Want to Save Water This Summer?

Even with the cold weather we’ve been experiencing, we all know that the hot temperatures of summer will be here before we know it.  Now is the time to get into a good watering habits and also get to know your city’s water restriction guidelines. With proper planning and the right watering methods, you can keep your lawn and landscape healthy even during the heat.

Use Organics, Use less Water

A healthy lawn and landscape always starts with the soil. Want your soil to naturally retain more moisture? Then you’ll definitely want to feed your soil and maintain your landscape organically. It saves water and at the same time creates a healthier landscape.

Regular applications of chemical fertilizers and pesticides do a lot of damage to your soil. They can damage and kill the very microbial life that plants depend on for a healthy soil structure and production of valuable nutrients. Because you degrade the quality of your soil with these chemical products and your soil is less able to sustain healthy plant life, you then create a dependancy on the chemicals. That means you’ll need to use more water to sustain your landscape. Use of chemical fertilizers and pesticides don’t help us conserve valuable healthy topsoil or a healthy water system.

If you are a customer of our Soil Building Program, your soil is being conditioned to retain water more consistently throughout the year. Liquid Compost Extract, an important component of this popular program, encourages healthy microbial activity,  breaks apart our tough clay soil and helps to retain moisture.

Overwatering is a Big Issue

Homeowners often make the mistake of thinking that more frequent watering will benefit their lawn and landscape. However, deep, infrequent watering is the best type of watering for established landscapes. Watering often, but for short periods of time, will result in shallow, weak root systems. These weak root systems have a much tougher time supporting your grass and plants during times of hot temperatures and drought.

A deep watering once per week is sufficient for established lawns and landscapes.You can always supplement your sprinkler watering with hand watering or soaker hoses for new plants, veggies and container gardens.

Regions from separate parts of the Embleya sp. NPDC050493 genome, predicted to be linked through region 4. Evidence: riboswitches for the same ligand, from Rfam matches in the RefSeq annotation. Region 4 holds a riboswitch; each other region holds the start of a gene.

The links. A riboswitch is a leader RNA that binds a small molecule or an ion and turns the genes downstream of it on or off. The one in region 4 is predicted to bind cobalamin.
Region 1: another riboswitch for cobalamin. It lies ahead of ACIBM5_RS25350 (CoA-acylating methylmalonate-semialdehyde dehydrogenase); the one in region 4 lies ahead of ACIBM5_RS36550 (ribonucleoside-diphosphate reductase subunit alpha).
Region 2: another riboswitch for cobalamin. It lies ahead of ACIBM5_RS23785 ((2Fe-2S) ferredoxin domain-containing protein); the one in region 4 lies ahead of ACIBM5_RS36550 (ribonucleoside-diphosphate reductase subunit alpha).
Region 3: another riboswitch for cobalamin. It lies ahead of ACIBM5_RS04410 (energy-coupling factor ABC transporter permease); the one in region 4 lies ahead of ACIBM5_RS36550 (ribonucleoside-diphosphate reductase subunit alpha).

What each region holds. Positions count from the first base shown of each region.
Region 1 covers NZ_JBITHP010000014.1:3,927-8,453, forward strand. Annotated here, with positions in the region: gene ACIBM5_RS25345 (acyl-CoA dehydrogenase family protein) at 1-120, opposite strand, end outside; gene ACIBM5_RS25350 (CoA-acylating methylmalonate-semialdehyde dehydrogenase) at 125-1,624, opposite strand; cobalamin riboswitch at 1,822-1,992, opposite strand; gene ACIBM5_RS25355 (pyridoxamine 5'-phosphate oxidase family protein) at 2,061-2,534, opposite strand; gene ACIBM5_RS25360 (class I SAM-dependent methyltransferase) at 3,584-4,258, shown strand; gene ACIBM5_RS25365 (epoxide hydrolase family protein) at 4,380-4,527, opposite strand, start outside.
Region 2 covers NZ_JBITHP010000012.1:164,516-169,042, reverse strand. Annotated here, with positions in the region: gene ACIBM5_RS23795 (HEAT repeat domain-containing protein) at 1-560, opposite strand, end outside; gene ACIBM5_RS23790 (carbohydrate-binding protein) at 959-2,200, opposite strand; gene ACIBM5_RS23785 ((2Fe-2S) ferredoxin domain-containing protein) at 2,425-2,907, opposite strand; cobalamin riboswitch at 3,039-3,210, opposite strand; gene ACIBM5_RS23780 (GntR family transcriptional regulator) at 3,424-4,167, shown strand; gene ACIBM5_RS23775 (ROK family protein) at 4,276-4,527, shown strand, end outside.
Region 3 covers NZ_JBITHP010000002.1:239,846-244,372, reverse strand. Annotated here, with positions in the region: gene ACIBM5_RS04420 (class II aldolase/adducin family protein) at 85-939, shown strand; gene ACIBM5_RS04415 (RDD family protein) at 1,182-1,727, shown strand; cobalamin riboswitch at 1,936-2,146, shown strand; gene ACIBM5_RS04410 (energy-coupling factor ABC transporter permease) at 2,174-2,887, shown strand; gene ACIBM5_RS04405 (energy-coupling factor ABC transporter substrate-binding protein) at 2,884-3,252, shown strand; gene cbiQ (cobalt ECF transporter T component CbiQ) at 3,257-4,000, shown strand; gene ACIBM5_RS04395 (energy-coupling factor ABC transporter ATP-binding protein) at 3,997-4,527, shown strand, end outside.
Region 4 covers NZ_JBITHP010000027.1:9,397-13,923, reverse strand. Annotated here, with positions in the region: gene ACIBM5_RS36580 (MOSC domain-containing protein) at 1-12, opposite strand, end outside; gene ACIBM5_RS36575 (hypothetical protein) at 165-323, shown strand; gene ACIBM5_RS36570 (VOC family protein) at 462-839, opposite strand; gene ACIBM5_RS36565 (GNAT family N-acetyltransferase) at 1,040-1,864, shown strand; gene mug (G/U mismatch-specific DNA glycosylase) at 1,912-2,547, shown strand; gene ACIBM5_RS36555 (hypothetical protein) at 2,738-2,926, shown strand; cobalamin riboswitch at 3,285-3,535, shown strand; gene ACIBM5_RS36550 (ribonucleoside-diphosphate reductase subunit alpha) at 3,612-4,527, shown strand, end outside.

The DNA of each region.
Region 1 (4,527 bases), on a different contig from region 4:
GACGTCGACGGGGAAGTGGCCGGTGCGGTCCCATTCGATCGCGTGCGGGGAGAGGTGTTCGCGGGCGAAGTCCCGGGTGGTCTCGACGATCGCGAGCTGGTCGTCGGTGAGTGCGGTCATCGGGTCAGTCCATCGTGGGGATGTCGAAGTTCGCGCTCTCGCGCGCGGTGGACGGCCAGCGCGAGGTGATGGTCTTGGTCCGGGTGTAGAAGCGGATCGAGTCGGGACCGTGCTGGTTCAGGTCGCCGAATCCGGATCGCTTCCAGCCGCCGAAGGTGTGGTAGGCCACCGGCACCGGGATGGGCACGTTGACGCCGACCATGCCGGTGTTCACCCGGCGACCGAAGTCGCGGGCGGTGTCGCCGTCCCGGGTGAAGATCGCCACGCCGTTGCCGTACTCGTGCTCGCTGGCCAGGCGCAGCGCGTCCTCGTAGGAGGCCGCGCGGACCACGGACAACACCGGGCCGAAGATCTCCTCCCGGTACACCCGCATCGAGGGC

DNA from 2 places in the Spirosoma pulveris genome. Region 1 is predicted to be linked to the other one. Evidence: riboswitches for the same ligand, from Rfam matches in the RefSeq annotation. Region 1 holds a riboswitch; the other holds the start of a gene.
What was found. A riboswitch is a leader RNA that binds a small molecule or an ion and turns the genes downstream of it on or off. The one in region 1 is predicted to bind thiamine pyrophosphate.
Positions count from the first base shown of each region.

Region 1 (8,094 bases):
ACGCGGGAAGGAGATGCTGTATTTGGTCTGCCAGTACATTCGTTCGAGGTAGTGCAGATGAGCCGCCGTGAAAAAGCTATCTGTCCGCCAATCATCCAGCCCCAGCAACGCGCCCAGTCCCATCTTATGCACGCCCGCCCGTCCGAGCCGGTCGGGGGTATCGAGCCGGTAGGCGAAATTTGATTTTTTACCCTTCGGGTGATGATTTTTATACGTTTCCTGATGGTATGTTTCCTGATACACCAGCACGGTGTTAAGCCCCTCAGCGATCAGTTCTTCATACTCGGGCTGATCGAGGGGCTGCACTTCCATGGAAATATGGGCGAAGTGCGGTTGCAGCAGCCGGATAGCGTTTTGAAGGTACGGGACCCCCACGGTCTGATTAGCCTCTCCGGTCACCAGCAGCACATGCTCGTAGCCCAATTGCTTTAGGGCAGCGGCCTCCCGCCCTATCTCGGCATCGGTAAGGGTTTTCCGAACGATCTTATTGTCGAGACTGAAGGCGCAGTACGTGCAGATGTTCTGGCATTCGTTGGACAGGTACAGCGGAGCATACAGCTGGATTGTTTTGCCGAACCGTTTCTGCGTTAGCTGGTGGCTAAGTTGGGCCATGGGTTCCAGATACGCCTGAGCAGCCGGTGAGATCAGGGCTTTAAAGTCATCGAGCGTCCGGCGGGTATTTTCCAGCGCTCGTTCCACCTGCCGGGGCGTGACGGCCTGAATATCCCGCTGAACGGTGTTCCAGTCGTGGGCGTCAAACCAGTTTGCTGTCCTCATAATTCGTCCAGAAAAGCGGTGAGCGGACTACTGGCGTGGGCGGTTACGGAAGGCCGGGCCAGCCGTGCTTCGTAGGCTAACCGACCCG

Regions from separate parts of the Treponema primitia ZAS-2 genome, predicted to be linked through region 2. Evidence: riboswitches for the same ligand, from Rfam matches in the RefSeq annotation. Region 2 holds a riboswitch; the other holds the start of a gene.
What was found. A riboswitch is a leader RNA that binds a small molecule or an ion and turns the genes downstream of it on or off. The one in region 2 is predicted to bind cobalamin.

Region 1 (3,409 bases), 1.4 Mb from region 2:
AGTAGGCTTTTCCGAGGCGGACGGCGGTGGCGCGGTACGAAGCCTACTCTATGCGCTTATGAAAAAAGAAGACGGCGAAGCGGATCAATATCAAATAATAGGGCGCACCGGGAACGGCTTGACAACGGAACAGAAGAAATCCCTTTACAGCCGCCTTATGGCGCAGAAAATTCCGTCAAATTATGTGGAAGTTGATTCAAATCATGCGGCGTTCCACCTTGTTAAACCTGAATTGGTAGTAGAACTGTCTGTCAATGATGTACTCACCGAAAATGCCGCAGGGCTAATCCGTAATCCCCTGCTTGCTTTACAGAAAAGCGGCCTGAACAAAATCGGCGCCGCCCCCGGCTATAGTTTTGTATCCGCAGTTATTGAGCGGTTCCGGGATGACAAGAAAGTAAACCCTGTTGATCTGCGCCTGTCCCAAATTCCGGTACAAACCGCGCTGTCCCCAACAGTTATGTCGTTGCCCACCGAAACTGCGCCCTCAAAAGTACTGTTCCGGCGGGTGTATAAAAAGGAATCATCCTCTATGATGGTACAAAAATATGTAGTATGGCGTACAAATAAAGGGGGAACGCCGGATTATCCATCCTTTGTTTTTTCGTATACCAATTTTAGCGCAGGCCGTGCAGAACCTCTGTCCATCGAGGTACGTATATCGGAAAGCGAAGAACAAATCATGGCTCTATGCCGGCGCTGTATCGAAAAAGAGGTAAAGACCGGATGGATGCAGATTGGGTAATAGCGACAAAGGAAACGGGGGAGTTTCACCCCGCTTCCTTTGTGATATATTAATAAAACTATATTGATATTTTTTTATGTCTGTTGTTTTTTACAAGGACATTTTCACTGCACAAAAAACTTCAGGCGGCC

When it comes to lawns, watering too frequently will also encourage fungal diseases. Lawns under stress from disease become more susceptible to insect damage.

Know Your Water Restrictions – Dallas

If you live in Dallas, you may water your landscape with your automated sprinkler system twice per week.  You may hand water in your landscape or trees any day of the week.

Irrigation system leaks are a big water waster. Did you know that the City of Dallas does FREE Irrigation System Check-Ups?  It’s a good idea to have your system inspected so you can save water.

Know Your Water Restrictions – Surrounding Cities

If you live in Frisco, Plano, Richardson, Wylie, Allen, Garland, Mesquite, Rockwall, Rowlett, Prosper, Fairview or Bonham you are most likely in Winter Stage 3 water restrictions.  Under Stage 3, you are permitted to water one day every other week.

You might think it’s impossible to maintain a healthy landscape when you can only water twice per month. However, these restrictions apply only to your automated sprinkler system.  A good soaking twice per month with your sprinkler system, plus some supplemental hand or drip watering are sufficient to keep your landscape healthy, if your soil is healthy.

Under Stage 3, you may water your foundations, landscaping, lawns and trees for up to two hours on any day by a hand-held hose or soaker hoses.

Also, low-drip irrigation systems are not subject to these watering restrictions.

For more questions about how the health of your soil helps to conserve water, contact us through our website. You can also join the conversation on Twitter (@soilsalive) or Facebook.

Soils Alive,Dallas,Texas,fertilizer,compost,fungal disease,watering,soil building,lawns,liquid compost extract,save water,water restrictions,city of dallas,water conservation

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Garland, TX 75041
Ph: 972.272.9211
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